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EQ vs. IQ Why Do Smart People Fail


EQ vs. IQ: Why Do Smart People Fail?

Word Count:

Why do smart people fail?

Why people who more social succeed while those with merely a moderate IQ
considerably fail?

management, success, consulting, intelligence, el kamony, EI, EQ, IQ,
profit, support, skills, self development, self improvement, case study,
organization, mohamed

Article Body:
First we need to understand that emotional intelligence (EQ) is not the
opposite of the intelligence quotient (IQ); EQ is actually complementary
to IQ resembled in academic intelligence and cognitive skills, and
studies actually show that our emotional states affect the way our brain
functions as well as its processing speed (Cryer qtd. in Kemper). Studies
have even shown that Albert Einstein's superior intellectual ability may
have been linked to the part of the brain that supports psychological
functions, dubbed the amygadla. The natures of EQ and IQ differ however
in the ability to learn and develop them. IQ is a genetic potential that
is established at birth and happens to be fixed after a certain age (pre-
puberty) and can not be developed nor increased after then. EQ on the
contrary can be learned, developed and improved at any age, and studies
have actually shown that our ability to learn emotional intelligence
increases as we get older. Another difference is that IQ is a threshold
capability that can only show you the road to your career and gets you
working in a certain field but it is EQ that walks through that road and
gets you promoted in that field. Therefore, striking a balance between IQ
and EQ is an important element of managerial success. For some extent, IQ
is a driver of productive performance; however IQ-based competencies are
considered "threshold abilities" i.e. the skills needed for you to do an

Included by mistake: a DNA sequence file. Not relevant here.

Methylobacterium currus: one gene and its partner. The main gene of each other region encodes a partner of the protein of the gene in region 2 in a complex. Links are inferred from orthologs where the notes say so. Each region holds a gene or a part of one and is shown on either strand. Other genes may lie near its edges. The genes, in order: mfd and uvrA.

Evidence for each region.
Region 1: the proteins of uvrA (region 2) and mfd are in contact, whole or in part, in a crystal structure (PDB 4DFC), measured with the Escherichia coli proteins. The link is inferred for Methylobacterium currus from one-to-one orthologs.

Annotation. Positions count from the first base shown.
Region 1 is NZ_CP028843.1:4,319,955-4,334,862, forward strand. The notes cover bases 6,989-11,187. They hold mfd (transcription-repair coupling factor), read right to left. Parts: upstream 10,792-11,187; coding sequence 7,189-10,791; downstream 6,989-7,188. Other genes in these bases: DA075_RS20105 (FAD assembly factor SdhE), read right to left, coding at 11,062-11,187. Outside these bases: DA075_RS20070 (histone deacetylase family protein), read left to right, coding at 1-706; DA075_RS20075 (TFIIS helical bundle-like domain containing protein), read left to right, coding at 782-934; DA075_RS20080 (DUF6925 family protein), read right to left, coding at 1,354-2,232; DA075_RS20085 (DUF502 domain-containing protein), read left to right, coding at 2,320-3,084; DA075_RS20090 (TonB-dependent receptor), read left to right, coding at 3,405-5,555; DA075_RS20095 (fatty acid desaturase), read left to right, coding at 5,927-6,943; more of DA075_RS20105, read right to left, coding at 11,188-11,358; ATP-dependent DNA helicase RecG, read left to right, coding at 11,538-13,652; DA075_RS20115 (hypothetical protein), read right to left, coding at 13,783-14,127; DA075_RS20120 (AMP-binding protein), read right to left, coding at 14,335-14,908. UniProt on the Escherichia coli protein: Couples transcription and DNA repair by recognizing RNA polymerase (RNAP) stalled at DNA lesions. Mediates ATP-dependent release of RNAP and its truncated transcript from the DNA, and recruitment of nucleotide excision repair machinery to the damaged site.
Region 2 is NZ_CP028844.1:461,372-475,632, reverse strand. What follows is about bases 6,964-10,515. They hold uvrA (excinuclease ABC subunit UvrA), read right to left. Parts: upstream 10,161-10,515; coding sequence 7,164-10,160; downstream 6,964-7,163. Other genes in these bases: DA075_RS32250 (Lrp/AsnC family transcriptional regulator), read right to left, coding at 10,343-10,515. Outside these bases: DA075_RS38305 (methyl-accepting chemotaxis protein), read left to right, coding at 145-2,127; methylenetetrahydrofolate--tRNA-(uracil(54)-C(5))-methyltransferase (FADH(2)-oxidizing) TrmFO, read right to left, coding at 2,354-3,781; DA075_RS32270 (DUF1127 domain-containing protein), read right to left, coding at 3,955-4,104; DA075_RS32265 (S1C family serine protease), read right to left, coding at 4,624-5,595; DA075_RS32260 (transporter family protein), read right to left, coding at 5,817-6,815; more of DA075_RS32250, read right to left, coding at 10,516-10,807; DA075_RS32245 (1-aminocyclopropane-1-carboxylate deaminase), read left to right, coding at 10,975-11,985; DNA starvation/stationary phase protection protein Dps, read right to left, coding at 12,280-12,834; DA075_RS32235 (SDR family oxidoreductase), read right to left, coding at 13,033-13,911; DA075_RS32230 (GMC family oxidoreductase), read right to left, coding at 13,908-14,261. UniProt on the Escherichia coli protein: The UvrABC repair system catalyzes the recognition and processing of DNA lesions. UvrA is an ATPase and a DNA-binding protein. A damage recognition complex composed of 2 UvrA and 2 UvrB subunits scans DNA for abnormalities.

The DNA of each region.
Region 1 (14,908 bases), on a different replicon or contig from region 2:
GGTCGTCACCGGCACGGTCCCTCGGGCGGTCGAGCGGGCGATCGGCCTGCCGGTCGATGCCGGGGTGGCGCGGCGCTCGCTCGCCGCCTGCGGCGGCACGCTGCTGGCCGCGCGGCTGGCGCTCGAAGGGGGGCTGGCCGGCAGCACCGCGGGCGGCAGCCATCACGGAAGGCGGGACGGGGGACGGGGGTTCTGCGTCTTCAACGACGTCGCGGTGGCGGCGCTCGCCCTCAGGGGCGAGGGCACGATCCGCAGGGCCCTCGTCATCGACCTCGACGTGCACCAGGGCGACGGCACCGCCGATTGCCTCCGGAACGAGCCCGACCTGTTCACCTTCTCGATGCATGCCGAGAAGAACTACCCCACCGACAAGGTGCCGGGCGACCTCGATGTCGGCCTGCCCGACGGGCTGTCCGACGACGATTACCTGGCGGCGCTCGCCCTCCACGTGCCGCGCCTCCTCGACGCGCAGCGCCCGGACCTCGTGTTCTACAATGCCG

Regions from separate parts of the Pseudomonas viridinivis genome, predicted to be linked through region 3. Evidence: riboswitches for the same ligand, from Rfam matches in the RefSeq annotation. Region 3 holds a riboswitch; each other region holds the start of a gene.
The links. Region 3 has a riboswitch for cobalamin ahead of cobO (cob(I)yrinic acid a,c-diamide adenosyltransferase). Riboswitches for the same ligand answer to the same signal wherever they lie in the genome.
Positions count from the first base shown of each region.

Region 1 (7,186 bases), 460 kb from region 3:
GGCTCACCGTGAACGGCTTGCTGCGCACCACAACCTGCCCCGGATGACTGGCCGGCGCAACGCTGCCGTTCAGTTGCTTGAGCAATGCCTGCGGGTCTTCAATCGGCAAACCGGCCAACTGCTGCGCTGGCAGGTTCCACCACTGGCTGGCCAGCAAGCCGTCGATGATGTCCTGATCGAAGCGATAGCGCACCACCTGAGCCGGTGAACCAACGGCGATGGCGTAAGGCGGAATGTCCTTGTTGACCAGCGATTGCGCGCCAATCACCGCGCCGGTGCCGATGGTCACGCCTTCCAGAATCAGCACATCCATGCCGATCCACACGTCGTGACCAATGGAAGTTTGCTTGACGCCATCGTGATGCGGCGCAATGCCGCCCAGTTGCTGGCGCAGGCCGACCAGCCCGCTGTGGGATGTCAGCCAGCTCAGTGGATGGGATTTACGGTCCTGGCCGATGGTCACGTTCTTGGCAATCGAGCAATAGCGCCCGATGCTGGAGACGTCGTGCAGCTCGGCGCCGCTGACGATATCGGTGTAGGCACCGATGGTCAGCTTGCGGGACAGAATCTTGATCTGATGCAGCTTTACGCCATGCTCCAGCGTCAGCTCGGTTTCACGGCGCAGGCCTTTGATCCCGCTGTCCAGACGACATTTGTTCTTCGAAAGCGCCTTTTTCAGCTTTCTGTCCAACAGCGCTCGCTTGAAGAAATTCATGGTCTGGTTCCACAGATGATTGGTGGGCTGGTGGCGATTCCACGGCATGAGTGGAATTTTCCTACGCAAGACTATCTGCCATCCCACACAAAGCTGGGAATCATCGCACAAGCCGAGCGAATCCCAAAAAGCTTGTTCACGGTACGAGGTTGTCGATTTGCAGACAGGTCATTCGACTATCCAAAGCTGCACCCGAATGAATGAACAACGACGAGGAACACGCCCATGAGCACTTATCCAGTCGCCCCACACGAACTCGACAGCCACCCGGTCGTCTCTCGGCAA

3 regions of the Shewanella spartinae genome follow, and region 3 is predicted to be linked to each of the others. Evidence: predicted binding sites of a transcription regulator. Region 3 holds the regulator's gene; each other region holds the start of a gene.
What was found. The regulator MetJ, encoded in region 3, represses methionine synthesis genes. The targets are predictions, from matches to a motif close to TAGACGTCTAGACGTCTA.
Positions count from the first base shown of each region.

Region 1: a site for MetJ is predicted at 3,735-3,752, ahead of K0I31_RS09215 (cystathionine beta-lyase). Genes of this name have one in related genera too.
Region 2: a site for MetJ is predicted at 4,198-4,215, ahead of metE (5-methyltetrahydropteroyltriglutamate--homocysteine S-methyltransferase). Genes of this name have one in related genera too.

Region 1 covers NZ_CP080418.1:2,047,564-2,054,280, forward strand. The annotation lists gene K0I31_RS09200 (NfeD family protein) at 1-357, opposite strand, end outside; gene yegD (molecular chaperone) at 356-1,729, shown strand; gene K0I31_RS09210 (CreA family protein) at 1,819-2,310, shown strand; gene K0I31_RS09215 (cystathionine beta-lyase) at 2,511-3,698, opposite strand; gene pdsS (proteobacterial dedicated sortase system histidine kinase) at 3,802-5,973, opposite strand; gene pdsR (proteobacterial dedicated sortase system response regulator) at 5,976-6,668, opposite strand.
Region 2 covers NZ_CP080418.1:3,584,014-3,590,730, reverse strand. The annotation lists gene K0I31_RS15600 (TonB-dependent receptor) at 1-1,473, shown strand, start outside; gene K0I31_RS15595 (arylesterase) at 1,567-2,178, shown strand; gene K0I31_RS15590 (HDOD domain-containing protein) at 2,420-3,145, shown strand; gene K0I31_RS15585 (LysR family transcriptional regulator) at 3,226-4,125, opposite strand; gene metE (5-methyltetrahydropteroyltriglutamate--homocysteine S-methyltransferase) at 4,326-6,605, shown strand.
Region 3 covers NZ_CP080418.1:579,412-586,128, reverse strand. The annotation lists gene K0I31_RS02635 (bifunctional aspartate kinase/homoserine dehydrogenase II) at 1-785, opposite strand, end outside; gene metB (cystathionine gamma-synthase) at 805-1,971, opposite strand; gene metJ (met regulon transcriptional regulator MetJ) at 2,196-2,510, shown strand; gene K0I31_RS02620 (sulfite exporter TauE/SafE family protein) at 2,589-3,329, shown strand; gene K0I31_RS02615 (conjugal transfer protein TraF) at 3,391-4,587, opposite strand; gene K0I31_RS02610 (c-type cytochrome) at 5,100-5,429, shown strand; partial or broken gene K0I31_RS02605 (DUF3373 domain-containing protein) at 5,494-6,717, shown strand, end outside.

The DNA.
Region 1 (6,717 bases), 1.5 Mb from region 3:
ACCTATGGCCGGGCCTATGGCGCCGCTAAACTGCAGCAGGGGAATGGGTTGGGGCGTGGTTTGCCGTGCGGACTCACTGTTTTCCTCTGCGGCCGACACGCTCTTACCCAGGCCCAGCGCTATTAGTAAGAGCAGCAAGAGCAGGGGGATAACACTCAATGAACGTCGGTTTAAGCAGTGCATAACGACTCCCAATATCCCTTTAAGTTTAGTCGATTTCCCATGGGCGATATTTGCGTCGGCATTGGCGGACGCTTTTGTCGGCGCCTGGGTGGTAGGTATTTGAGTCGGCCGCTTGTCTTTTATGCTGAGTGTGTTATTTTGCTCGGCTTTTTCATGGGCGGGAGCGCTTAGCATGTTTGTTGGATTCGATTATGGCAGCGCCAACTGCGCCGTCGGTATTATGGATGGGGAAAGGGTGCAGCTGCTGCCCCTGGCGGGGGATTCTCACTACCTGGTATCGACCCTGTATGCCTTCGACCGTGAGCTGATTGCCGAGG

average job. On the other hand, EQ-based competencies and skills are by
far more effective, especially at higher levels of organizations where IQ
differences are negligible. When a comparative study matched star
performers against average ones in top organizational levels, 85 % was
attributed to EQ-based competencies rather than IQ. Dr. Goleman says that
even though organizations are different, have different needs, it was
found that EQ contributed by 80-90% of predicting success in
organizations in general.

EQ vs. IQ: Case Study

To better illustrate the value-added of EQ competencies relative to IQ,
we refer to the case, which was conducted by Dr. Goleman and two renowned
EQ researchers, to analyze how EQ competencies contributed to profits in
a large accounting firm. First, the participants' IQs and EQs were tested
and analyzed thoroughly, then they were organized in work teams and each
work team was trained on one form of EQ competency like self-management
and social skills; however they left one team with participants with a
high IQ to act as a control for the study. Then when they evaluated the
economic value-added of EQ competencies and IQ, the results were
remarkable. The team with high social skills scored a 110% incremental
profit, while the self-control partners scored a massive 390% incremental
profit which was valued at $ 1,465,000 more profit per year. Conversely,
the partners with high cognitive and analytical skills, reminiscent of
IQ, added just 50% incremental profit, which indicate that IQ give
support to performance but this support is limited owing to its being a
threshold capability; EQ-based competencies apparently supports
performance far more.

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